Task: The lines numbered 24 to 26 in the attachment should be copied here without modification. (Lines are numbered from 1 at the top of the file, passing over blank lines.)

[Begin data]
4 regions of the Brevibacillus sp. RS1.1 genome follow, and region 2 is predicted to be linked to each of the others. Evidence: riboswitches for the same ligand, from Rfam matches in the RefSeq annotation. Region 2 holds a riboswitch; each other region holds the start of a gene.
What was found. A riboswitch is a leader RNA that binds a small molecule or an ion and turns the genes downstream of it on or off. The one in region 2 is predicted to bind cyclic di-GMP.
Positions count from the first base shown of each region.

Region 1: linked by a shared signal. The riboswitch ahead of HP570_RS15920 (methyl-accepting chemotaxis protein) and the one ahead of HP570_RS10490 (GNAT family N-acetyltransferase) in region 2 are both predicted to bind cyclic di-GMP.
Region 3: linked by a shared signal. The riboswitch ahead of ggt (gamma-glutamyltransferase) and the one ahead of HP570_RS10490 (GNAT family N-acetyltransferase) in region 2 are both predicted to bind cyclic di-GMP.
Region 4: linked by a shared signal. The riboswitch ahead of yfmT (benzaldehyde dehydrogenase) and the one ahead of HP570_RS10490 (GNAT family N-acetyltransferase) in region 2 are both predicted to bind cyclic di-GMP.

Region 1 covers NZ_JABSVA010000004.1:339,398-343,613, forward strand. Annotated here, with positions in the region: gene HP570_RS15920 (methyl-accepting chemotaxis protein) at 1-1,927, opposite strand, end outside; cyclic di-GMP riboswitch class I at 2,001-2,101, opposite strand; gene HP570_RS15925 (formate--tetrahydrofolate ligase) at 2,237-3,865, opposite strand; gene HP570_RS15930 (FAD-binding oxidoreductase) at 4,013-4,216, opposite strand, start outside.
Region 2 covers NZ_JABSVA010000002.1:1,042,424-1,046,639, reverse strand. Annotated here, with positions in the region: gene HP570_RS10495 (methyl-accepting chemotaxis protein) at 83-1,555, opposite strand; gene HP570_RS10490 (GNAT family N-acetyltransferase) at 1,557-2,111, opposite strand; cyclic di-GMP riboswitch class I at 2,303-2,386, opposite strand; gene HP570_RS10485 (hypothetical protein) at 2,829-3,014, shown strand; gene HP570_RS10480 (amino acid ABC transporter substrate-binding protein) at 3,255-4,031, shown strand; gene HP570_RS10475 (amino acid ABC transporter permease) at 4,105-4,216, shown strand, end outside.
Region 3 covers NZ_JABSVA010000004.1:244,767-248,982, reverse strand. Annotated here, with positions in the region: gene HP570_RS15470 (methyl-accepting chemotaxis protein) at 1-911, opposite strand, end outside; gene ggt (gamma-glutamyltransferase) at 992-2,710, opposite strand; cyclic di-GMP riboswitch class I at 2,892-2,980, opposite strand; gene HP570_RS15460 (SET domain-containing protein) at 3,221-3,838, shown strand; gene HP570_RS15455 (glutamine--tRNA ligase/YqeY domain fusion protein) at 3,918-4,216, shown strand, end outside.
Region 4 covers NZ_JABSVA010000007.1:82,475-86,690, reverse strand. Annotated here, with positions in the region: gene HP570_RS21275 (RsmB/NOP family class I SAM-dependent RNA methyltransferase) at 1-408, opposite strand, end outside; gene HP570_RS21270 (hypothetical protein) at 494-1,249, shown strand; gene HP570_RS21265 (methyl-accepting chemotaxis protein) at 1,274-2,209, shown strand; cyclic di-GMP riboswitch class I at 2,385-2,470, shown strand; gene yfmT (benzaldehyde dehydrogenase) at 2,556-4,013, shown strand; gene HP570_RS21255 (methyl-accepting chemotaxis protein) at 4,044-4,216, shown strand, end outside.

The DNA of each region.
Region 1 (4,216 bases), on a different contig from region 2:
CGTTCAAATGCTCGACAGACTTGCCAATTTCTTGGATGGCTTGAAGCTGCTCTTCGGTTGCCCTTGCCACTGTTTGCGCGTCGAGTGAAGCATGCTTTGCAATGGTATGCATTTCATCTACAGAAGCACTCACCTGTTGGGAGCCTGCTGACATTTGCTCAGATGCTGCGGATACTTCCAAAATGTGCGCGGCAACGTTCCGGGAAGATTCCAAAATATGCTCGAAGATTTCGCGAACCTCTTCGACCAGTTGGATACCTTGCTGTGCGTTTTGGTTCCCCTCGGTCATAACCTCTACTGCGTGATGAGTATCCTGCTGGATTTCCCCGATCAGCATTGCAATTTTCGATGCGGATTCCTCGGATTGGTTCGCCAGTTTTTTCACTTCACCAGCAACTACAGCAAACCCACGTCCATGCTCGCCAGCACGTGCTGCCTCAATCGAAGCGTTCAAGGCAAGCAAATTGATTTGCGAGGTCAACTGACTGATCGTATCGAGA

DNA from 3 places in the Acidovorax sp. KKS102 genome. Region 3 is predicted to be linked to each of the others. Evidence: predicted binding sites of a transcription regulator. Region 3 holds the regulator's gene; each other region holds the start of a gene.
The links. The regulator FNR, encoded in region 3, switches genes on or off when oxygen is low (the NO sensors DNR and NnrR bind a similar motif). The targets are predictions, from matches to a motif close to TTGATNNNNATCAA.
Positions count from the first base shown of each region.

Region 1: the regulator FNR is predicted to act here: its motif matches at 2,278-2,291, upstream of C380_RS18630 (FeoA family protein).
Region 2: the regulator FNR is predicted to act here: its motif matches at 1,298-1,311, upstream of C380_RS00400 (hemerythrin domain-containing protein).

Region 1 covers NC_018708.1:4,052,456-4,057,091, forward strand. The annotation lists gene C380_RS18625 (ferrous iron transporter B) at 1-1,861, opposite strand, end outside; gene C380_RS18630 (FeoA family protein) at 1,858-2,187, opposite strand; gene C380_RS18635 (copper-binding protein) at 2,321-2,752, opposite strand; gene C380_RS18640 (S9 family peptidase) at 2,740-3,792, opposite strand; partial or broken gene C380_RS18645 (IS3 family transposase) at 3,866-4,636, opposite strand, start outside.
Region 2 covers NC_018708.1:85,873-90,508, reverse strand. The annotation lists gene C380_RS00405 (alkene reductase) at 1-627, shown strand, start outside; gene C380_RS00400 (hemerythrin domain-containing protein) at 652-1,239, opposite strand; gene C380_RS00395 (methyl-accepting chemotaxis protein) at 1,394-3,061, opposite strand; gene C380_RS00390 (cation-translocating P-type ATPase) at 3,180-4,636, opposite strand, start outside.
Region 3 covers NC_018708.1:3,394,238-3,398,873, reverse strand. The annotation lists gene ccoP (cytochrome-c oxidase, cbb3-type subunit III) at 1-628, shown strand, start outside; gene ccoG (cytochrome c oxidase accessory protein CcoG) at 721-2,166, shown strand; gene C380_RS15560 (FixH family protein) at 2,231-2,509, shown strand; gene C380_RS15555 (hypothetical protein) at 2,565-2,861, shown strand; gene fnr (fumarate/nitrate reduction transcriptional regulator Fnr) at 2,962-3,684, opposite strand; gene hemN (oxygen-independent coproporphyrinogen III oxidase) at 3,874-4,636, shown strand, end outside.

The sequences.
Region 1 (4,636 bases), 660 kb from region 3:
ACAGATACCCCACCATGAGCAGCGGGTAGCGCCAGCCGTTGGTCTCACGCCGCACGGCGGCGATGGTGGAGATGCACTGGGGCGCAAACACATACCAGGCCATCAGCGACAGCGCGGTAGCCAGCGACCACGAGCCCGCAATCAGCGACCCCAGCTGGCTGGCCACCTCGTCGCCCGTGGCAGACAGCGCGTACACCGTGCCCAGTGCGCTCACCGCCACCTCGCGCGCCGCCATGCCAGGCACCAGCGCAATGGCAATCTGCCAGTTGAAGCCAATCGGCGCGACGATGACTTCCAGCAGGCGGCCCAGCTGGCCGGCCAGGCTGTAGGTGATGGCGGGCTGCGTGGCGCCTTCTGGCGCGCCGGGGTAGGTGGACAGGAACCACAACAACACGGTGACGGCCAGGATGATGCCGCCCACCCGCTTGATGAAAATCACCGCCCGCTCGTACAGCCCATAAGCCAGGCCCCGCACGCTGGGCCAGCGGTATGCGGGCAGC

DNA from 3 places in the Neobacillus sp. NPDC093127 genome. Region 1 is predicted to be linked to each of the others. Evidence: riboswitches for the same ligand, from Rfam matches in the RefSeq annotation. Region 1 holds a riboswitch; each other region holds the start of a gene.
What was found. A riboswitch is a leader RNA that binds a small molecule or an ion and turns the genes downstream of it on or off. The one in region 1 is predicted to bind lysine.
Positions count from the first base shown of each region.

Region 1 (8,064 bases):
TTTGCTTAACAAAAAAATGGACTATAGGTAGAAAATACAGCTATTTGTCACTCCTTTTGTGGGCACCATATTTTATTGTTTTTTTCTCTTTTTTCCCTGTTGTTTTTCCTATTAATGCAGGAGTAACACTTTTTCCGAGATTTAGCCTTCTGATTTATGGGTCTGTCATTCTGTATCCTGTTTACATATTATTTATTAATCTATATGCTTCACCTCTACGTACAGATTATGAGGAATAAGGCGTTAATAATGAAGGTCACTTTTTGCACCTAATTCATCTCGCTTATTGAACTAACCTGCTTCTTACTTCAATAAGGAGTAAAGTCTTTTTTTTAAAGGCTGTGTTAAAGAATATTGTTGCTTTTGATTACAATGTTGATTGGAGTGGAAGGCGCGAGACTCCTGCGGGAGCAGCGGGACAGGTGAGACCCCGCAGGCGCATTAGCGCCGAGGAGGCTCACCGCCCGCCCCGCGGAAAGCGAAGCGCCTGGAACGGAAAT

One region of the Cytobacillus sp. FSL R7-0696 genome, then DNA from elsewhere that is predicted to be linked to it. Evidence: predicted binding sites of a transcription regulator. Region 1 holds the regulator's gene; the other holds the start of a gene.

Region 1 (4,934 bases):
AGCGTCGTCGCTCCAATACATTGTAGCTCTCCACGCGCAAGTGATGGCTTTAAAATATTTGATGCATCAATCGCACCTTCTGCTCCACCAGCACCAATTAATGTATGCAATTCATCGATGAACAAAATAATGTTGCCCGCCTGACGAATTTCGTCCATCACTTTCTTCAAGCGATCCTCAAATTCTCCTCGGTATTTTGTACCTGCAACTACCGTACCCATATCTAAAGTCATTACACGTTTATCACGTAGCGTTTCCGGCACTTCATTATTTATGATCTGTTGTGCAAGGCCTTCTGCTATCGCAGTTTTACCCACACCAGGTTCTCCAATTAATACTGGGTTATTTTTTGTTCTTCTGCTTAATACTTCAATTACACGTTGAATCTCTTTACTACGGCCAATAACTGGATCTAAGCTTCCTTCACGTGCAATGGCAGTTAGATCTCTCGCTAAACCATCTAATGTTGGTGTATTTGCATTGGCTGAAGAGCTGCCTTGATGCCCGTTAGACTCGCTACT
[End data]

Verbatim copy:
ACAGATACCCCACCATGAGCAGCGGGTAGCGCCAGCCGTTGGTCTCACGCCGCACGGCGGCGATGGTGGAGATGCACTGGGGCGCAAACACATACCAGGCCATCAGCGACAGCGCGGTAGCCAGCGACCACGAGCCCGCAATCAGCGACCCCAGCTGGCTGGCCACCTCGTCGCCCGTGGCAGACAGCGCGTACACCGTGCCCAGTGCGCTCACCGCCACCTCGCGCGCCGCCATGCCAGGCACCAGCGCAATGGCAATCTGCCAGTTGAAGCCAATCGGCGCGACGATGACTTCCAGCAGGCGGCCCAGCTGGCCGGCCAGGCTGTAGGTGATGGCGGGCTGCGTGGCGCCTTCTGGCGCGCCGGGGTAGGTGGACAGGAACCACAACAACACGGTGACGGCCAGGATGATGCCGCCCACCCGCTTGATGAAAATCACCGCCCGCTCGTACAGCCCATAAGCCAGGCCCCGCACGCTGGGCCAGCGGTATGCGGGCAGC

DNA from 3 places in the Neobacillus sp. NPDC093127 genome. Region 1 is predicted to be linked to each of the others. Evidence: riboswitches for the same ligand, from Rfam matches in the RefSeq annotation. Region 1 holds a riboswitch; each other region holds the start of a gene.
What was found. A riboswitch is a leader RNA that binds a small molecule or an ion and turns the genes downstream of it on or off. The one in region 1 is predicted to bind lysine.